• seven of the eight new loci contained immune-related genes, four of which are cytokines or cytokine receptors (IL2/IL21, IL18RAP, IL12A, and the CCR1/CCR3 cluster locus)3

  • four of the new loci (IL2-IL21, IL18RAP, CCR3 and SH2B3) are shared by other autoimmune and inflammatory disorders13 5 6

These three observations prompted us to start a second replication study in which we followed up even lower ranking SNPs from our coeliac disease GWAS, and focused on the involvement of the immune pathways in the pathogenesis of coeliac disease (fig 1). We therefore enriched our SNP set with SNPs that showed association to coeliac disease in our GWAS and that mapped to the immune-related genes (mostly interleukins and their receptors). In addition, we sought shared autoimmune and inflammatory genes by investigating an overlap between SNPs associated in our coeliac disease GWAS and to either T1D, RA or Crohn’s disease in the Wellcome Trust Case Control Consortium (WTCCC) GWAS data.7

Figure 1

Scheme representing the single nucleotide polymorphisms (SNPs) selected for the second coeliac genome-wide association study (GWAS) follow-up study. WTCCC, Wellcome Trust Case Control Consortium.

With such a study design we successfully identified two novel, genome-wide significant, coeliac disease loci: the intergenic region on 6q23.3 located in the proximity of the TNFAIP3 gene, and 2p16.1, mapping to the second intron of the REL gene. Both loci indicate an as yet unrecognised role for the nuclear factor kappa B (NF-κB) signalling pathway in the pathogenesis of coeliac disease.


Subject DNA

DNA was extracted from whole blood, except for the 1958 cohort control samples, which were lymphoblastoid cell line DNA, and 374 cases and 176 controls from the UK2 collection, which were Oragene saliva DNA. Whole-genome amplified (WGA) blood DNA was used for 194 Irish cases and 18 Dutch cases. Genotype cluster theta values for WGA DNA were similar to blood DNA, for a small fraction of markers the intensity (R) was lower.

Detailed characteristics of UKGWAS, UK2, Irish, Dutch and Italian samples are provided in table 1 and previously published studies.1 5 8 Informed consent was obtained from all subjects.

Table 1 Subjects included in our replication study

SNP selection

Three groups of SNPs were selected for the genotyping:

  • To follow up our GWAS SNPs were selected with p values between p>0.000275 and p<0.004 (indicated as SNP-group 1 in table 2 and supplementary data 1; also indicated as category “WGAtop2000_noWTCCCassoc” in supplementary data 1) (n = 300).

  • SNPs from immune-related genes associated in GWAS with p<0.05 (indicated as SNP-group 2 in table 2 and supplementary data 1; also indicated as category “WGArepli_ImmuneGenes” in supplementary data 1) (n = 55).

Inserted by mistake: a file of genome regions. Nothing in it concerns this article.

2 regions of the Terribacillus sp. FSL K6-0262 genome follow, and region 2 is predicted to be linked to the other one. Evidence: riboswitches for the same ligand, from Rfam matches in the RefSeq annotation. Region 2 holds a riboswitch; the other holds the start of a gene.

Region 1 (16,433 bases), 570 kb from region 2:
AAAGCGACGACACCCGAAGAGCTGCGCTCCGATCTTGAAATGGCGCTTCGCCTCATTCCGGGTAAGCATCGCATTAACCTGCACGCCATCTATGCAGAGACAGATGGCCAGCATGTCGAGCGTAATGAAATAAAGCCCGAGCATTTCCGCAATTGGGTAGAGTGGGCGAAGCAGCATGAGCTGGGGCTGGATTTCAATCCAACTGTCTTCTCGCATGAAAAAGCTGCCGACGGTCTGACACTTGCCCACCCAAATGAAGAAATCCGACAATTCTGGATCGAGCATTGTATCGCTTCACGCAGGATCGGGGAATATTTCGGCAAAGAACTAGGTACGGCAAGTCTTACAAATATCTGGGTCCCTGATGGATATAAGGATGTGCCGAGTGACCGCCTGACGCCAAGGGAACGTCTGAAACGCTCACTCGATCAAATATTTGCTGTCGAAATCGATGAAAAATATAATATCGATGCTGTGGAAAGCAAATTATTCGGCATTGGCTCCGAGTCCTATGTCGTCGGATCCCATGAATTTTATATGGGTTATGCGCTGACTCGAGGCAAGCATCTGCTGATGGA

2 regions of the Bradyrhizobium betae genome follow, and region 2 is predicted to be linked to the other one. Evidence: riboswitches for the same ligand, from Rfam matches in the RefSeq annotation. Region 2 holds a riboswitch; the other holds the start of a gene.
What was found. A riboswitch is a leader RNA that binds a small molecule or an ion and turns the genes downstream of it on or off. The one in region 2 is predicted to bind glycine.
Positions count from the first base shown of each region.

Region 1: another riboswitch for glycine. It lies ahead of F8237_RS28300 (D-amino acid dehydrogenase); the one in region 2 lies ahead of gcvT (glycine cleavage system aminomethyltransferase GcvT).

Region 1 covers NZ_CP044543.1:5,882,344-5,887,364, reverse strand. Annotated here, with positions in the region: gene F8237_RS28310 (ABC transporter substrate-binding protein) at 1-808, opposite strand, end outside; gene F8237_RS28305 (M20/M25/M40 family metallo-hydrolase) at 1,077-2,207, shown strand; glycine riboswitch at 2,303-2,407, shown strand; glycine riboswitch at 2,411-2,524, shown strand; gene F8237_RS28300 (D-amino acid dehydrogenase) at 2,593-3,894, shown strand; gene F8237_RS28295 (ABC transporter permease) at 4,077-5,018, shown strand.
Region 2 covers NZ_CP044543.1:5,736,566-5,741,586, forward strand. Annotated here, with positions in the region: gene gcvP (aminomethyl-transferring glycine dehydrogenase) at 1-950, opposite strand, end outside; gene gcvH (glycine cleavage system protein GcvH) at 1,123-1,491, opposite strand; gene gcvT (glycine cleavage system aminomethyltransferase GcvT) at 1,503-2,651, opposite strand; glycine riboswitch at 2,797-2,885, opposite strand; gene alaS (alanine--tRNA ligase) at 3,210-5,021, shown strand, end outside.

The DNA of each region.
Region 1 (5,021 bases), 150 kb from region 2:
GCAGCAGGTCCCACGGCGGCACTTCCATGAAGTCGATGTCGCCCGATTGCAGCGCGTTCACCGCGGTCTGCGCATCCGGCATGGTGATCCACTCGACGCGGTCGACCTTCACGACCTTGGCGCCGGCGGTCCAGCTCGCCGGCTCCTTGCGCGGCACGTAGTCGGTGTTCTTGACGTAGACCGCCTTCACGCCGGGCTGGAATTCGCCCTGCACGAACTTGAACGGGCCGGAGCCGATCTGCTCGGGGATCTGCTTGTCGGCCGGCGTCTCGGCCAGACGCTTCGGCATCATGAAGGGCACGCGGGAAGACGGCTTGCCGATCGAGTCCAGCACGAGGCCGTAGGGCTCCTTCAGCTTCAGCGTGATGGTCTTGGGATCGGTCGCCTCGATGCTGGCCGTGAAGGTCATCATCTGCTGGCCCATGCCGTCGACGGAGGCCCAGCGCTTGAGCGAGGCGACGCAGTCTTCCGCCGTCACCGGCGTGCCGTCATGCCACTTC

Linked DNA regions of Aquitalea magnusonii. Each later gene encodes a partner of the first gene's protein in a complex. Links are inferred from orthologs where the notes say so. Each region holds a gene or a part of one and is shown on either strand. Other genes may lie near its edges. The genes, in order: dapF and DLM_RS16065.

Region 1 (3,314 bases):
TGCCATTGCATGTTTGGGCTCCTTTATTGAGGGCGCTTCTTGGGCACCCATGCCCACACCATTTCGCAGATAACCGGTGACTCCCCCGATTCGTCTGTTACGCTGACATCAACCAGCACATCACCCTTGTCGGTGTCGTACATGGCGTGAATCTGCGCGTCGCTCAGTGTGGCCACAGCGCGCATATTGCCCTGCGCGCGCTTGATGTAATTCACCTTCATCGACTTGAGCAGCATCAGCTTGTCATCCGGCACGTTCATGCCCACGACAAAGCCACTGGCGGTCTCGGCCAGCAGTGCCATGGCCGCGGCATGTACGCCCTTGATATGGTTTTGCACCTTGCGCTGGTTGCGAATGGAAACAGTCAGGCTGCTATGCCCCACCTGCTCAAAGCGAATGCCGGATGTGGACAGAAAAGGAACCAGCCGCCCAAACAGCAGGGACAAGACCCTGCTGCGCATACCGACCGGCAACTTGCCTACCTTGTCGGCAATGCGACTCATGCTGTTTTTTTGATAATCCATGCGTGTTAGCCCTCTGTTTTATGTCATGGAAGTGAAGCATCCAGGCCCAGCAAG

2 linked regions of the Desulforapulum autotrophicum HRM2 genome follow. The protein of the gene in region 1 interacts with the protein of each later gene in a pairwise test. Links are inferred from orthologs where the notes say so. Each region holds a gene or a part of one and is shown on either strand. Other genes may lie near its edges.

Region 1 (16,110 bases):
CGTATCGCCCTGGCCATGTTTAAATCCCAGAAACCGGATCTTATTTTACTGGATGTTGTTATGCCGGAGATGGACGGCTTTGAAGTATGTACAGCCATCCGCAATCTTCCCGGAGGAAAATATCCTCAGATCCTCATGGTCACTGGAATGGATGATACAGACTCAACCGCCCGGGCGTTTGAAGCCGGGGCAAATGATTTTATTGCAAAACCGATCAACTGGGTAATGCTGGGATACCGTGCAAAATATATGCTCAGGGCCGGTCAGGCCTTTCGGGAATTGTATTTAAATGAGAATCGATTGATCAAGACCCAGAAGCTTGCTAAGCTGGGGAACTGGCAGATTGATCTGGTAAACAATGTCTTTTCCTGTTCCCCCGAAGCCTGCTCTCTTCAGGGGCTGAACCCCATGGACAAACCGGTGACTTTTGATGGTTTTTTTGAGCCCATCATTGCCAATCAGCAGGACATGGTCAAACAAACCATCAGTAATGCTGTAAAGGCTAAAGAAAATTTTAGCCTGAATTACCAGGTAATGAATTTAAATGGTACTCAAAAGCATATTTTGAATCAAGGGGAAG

• SNPs within the top-3000 coeliac–GWAS ranking (p<0.009), which showed also association to either type 1 diabetes (T1D), rheumatoid arthritis (RA) or Crohn’s disease in the WTCCC study with p<0.05 (n = 103). For calculation of association in the WTCCC cohort we used imputed genotypes (WTCCC data accessed on 21 November 2007). T1D, RA and Crohn’s cases were compared to the blood donor WTCCC control cohort (n = 1500). The 1958 birth cohort was excluded from the WTCCC analysis, as the majority of these samples overlapped with the coeliac disease–GWAS control cohort. This SNP category is indicated as SNP-group 3 in table 2 and supplementary data 1; also indicated as category “WGAtop3000associatedWTCCC” in supplementary data 1).

Table 2 Association of single nucleotide polymorphisms (SNPs) with p<1×10−4 in the replication cohorts, WTCCC data, and in the combined analysis

Golden Gate genotyping

Genotyping of all samples was performed following the manufacturer’s protocol. Genotyping data and clustering was performed in BeadStudio. Clustering clouds were manually investigated and adjusted if necessary. Four hundred and fifty-eight SNPs were included in the genotype analysis. Ten SNPs with <95% call rate, because of poor amplification or poor genotype cloud clustering, were excluded. For the top-6 associated SNPs we investigated clustering in subgroups of blood, saliva and lymphoblastoid cell line DNAs. All groups showed similar patterns and comparable theta values. All plates included one duplicate sample to control for plate swaps. Six SNPs were out of Hardy–Weinberg equilibrium (p>0.001) and were excluded from further analysis. In total, 1682 cases and 3258 controls from the three populations (replication cohort 1; R1) were successfully genotyped for 442 SNPs.

Genotype concordance

A single control DNA sample was included in each 96-well plate. Genotype concordance for this sample was 99.9% for 45 replicates of 442 SNPs.

Additional genotype quality control

Pairwise comparisons of identity-by-descent were made for all samples (UK2, Irish and Dutch) using PLINK v1.02. We detected the same proportion of first-degree relatives as described by Hunt et al and excluded one sample from each pair of first-degree relatives from the entire dataset in the current study.1 All of the top association findings were in Hardy–Weinberg equilibrium in controls.